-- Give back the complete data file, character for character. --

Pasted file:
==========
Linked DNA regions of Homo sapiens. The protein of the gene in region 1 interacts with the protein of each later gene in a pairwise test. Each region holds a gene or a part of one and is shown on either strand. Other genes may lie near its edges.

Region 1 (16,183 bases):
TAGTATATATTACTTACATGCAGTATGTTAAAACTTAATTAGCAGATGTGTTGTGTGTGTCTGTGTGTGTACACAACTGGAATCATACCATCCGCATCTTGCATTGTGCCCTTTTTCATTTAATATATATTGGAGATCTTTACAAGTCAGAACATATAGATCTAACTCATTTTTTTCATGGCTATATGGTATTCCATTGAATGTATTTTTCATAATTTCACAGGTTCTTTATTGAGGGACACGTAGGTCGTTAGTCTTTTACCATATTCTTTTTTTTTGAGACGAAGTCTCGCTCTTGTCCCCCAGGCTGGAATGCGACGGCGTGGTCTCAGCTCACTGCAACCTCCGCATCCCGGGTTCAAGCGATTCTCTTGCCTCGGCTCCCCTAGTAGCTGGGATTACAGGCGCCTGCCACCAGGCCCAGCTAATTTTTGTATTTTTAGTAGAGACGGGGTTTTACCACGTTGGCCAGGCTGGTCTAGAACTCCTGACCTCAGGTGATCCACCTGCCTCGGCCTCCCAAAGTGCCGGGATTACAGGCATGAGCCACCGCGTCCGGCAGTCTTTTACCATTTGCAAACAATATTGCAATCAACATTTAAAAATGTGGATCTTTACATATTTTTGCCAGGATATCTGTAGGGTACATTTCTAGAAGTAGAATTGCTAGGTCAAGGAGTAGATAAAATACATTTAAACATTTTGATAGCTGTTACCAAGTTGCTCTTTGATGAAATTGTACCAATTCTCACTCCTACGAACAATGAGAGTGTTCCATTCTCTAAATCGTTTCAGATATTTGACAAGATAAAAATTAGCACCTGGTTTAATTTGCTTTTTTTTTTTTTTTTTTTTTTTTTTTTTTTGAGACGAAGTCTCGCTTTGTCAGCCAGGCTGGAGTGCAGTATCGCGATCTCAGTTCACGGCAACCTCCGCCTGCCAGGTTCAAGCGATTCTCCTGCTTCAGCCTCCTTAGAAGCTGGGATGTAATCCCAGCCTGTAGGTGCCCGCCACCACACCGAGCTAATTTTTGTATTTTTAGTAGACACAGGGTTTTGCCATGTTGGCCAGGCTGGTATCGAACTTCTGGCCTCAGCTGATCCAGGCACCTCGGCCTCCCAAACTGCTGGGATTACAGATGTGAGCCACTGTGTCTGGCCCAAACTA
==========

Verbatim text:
Linked DNA regions of Homo sapiens. The protein of the gene in region 1 interacts with the protein of each later gene in a pairwise test. Each region holds a gene or a part of one and is shown on either strand. Other genes may lie near its edges.

Region 1 (16,183 bases):
TAGTATATATTACTTACATGCAGTATGTTAAAACTTAATTAGCAGATGTGTTGTGTGTGTCTGTGTGTGTACACAACTGGAATCATACCATCCGCATCTTGCATTGTGCCCTTTTTCATTTAATATATATTGGAGATCTTTACAAGTCAGAACATATAGATCTAACTCATTTTTTTCATGGCTATATGGTATTCCATTGAATGTATTTTTCATAATTTCACAGGTTCTTTATTGAGGGACACGTAGGTCGTTAGTCTTTTACCATATTCTTTTTTTTTGAGACGAAGTCTCGCTCTTGTCCCCCAGGCTGGAATGCGACGGCGTGGTCTCAGCTCACTGCAACCTCCGCATCCCGGGTTCAAGCGATTCTCTTGCCTCGGCTCCCCTAGTAGCTGGGATTACAGGCGCCTGCCACCAGGCCCAGCTAATTTTTGTATTTTTAGTAGAGACGGGGTTTTACCACGTTGGCCAGGCTGGTCTAGAACTCCTGACCTCAGGTGATCCACCTGCCTCGGCCTCCCAAAGTGCCGGGATTACAGGCATGAGCCACCGCGTCCGGCAGTCTTTTACCATTTGCAAACAATATTGCAATCAACATTTAAAAATGTGGATCTTTACATATTTTTGCCAGGATATCTGTAGGGTACATTTCTAGAAGTAGAATTGCTAGGTCAAGGAGTAGATAAAATACATTTAAACATTTTGATAGCTGTTACCAAGTTGCTCTTTGATGAAATTGTACCAATTCTCACTCCTACGAACAATGAGAGTGTTCCATTCTCTAAATCGTTTCAGATATTTGACAAGATAAAAATTAGCACCTGGTTTAATTTGCTTTTTTTTTTTTTTTTTTTTTTTTTTTTTTTGAGACGAAGTCTCGCTTTGTCAGCCAGGCTGGAGTGCAGTATCGCGATCTCAGTTCACGGCAACCTCCGCCTGCCAGGTTCAAGCGATTCTCCTGCTTCAGCCTCCTTAGAAGCTGGGATGTAATCCCAGCCTGTAGGTGCCCGCCACCACACCGAGCTAATTTTTGTATTTTTAGTAGACACAGGGTTTTGCCATGTTGGCCAGGCTGGTATCGAACTTCTGGCCTCAGCTGATCCAGGCACCTCGGCCTCCCAAACTGCTGGGATTACAGATGTGAGCCACTGTGTCTGGCCCAAACTA